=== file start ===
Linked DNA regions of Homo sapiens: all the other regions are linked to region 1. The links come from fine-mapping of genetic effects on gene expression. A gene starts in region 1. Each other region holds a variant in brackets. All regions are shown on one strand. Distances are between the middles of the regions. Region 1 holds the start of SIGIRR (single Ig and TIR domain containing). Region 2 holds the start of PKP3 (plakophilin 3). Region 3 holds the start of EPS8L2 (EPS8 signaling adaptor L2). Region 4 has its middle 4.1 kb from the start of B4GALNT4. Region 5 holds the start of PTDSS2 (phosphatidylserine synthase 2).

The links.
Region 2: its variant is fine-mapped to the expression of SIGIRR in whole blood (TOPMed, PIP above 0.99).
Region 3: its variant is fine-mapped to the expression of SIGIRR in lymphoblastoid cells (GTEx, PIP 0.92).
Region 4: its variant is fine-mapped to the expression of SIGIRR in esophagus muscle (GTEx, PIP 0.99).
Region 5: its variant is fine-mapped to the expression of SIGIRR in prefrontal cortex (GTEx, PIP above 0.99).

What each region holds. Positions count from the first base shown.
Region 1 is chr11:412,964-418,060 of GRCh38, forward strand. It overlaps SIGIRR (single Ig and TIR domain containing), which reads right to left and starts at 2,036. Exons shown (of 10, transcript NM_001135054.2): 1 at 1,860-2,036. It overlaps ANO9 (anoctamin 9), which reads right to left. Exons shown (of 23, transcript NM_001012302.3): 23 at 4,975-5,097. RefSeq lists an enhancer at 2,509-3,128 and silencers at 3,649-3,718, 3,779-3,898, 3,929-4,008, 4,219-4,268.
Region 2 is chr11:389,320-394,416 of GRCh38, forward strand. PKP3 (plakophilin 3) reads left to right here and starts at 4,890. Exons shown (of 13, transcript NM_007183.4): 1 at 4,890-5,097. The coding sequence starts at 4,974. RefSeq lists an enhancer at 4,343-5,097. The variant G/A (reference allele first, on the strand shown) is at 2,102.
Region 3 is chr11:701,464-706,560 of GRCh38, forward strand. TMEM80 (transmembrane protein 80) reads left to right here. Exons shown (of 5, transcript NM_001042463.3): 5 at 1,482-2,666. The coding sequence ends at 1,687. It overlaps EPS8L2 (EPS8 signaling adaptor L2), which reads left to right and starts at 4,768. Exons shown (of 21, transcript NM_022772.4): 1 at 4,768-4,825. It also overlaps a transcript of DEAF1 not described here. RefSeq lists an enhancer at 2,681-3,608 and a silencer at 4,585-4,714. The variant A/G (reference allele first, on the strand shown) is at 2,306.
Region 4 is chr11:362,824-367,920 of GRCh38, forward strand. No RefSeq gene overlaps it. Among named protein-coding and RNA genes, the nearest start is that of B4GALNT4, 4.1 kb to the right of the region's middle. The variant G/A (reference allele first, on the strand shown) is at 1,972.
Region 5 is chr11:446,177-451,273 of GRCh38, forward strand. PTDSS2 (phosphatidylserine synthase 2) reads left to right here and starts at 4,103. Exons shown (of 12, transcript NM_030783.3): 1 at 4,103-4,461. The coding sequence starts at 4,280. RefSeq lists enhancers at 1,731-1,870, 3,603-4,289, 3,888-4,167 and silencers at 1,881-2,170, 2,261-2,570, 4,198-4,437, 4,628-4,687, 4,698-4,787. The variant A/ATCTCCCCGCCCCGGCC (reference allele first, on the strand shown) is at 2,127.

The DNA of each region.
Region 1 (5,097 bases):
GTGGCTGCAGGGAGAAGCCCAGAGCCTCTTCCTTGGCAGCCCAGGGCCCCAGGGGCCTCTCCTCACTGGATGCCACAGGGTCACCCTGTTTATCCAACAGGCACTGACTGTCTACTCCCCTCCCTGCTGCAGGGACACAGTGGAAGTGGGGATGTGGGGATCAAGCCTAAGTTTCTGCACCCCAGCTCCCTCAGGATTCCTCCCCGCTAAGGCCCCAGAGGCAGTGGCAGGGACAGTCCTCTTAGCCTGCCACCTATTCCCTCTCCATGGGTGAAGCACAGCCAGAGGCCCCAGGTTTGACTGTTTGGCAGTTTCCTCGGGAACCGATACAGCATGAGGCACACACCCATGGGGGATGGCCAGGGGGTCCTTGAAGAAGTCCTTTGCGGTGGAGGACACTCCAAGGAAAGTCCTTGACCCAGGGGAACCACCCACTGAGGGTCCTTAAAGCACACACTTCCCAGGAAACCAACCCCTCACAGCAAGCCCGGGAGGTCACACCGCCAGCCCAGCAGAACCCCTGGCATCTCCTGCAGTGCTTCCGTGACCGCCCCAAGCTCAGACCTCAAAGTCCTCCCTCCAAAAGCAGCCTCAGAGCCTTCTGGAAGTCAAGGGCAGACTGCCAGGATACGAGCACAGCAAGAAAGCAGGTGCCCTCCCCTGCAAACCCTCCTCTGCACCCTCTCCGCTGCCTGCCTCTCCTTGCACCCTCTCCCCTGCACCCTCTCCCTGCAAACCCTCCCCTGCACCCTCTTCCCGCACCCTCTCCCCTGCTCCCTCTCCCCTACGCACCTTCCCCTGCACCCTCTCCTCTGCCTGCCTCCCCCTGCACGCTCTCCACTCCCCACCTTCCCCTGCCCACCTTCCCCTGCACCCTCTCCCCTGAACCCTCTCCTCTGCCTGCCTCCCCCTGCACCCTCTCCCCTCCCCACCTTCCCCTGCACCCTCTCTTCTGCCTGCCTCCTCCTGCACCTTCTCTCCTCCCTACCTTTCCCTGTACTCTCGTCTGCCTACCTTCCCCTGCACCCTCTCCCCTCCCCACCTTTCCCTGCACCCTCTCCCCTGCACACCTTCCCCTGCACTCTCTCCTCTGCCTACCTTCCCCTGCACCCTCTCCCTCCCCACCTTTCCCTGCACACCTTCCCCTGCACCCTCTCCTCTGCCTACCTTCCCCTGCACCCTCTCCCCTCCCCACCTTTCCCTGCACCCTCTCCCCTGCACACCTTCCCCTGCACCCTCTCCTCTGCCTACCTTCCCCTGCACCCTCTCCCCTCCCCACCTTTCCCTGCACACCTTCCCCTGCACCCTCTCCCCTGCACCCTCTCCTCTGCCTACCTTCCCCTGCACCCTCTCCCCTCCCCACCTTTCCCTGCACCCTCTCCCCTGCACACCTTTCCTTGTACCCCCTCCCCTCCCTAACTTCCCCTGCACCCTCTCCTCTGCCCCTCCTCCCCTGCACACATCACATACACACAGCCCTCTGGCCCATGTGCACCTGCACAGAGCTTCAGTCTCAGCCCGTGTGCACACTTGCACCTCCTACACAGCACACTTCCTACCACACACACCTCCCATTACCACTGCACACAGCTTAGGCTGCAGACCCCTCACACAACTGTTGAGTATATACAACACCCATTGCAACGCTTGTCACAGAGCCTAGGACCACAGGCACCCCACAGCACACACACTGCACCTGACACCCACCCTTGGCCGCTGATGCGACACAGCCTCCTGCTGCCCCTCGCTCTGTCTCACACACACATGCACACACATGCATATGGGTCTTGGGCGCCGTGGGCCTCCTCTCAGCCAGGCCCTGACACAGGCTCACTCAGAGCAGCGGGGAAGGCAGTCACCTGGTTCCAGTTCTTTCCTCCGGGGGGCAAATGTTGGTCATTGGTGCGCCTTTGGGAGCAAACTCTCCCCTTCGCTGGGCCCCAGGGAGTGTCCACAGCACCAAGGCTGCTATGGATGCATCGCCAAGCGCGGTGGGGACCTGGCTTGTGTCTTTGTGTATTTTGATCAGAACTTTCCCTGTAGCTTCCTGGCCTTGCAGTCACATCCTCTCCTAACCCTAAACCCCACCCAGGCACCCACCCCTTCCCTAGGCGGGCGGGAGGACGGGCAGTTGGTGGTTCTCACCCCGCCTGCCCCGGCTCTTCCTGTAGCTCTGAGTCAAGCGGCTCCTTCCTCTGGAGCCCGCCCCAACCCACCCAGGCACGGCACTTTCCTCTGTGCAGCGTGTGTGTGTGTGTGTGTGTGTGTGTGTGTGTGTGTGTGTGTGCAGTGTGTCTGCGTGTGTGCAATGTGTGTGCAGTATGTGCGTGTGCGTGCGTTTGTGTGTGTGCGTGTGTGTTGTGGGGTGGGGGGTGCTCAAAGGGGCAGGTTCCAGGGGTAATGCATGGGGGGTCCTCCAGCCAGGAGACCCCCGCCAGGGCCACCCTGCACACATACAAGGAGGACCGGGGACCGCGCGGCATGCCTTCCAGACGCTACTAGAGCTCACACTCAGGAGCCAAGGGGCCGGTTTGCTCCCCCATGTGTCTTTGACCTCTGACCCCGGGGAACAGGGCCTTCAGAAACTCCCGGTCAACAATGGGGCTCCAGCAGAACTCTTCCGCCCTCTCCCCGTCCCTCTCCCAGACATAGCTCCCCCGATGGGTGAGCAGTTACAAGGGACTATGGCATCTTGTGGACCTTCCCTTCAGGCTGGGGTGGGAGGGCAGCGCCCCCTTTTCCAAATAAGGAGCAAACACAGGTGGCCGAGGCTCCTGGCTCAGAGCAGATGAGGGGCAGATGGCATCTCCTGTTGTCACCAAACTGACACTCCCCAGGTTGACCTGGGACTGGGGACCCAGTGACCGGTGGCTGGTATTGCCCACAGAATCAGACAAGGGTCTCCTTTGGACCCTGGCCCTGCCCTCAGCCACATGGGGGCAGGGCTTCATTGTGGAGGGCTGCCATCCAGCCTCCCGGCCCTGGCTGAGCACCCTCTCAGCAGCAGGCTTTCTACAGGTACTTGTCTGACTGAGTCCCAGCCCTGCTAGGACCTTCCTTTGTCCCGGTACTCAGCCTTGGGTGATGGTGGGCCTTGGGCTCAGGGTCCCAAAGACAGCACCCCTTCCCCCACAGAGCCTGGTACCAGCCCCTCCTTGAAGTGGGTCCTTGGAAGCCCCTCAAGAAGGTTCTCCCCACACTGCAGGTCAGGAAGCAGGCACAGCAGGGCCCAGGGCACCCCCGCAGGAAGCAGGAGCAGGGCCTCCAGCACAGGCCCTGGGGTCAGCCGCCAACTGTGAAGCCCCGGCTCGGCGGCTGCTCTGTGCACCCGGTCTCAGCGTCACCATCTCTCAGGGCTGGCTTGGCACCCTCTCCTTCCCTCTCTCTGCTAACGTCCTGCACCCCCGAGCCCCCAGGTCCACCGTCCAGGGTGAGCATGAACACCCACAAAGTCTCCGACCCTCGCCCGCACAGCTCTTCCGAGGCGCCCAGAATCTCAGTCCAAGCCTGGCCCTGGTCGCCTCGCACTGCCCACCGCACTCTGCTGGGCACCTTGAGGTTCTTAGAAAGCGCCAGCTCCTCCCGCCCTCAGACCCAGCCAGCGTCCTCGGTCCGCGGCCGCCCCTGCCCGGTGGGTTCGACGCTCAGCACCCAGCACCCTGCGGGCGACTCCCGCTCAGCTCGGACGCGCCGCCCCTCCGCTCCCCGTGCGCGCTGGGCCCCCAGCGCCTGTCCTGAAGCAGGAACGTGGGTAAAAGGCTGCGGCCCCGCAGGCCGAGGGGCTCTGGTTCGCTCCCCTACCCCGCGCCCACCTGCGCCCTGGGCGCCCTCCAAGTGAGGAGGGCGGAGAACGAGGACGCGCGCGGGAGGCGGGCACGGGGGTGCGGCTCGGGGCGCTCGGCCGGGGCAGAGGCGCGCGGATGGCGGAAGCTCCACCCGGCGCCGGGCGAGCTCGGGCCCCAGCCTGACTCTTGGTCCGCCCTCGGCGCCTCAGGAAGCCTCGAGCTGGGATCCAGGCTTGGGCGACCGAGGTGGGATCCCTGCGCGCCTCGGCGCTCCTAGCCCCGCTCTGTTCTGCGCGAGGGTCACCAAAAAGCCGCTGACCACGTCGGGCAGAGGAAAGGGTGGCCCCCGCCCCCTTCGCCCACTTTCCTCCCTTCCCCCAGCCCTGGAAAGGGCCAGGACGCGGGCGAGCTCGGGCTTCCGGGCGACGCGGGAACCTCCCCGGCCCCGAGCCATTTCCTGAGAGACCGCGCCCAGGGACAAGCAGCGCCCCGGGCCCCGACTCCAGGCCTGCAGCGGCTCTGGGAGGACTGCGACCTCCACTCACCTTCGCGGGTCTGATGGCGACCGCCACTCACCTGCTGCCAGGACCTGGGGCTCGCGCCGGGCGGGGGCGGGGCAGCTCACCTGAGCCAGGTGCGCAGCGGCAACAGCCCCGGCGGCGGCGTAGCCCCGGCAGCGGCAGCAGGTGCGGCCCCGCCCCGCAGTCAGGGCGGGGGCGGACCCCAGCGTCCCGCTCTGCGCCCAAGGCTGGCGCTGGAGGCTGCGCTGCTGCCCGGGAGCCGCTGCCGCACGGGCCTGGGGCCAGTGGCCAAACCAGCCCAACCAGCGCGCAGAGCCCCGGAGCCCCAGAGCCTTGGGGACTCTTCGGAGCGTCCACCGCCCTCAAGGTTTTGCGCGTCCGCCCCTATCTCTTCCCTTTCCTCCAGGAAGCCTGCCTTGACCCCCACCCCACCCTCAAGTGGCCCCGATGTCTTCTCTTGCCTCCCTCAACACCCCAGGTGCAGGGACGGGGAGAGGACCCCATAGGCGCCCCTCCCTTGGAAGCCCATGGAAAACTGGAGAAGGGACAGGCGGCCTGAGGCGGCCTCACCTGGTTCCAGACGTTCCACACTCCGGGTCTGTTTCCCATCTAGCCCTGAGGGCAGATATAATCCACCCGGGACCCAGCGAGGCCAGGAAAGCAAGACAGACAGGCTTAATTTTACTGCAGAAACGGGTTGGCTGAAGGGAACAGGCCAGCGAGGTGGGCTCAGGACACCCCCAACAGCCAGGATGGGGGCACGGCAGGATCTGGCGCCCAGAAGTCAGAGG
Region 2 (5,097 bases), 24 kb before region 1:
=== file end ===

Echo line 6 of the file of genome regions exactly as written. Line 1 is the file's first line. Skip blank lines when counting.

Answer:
Region 5: its variant is fine-mapped to the expression of SIGIRR in prefrontal cortex (GTEx, PIP above 0.99).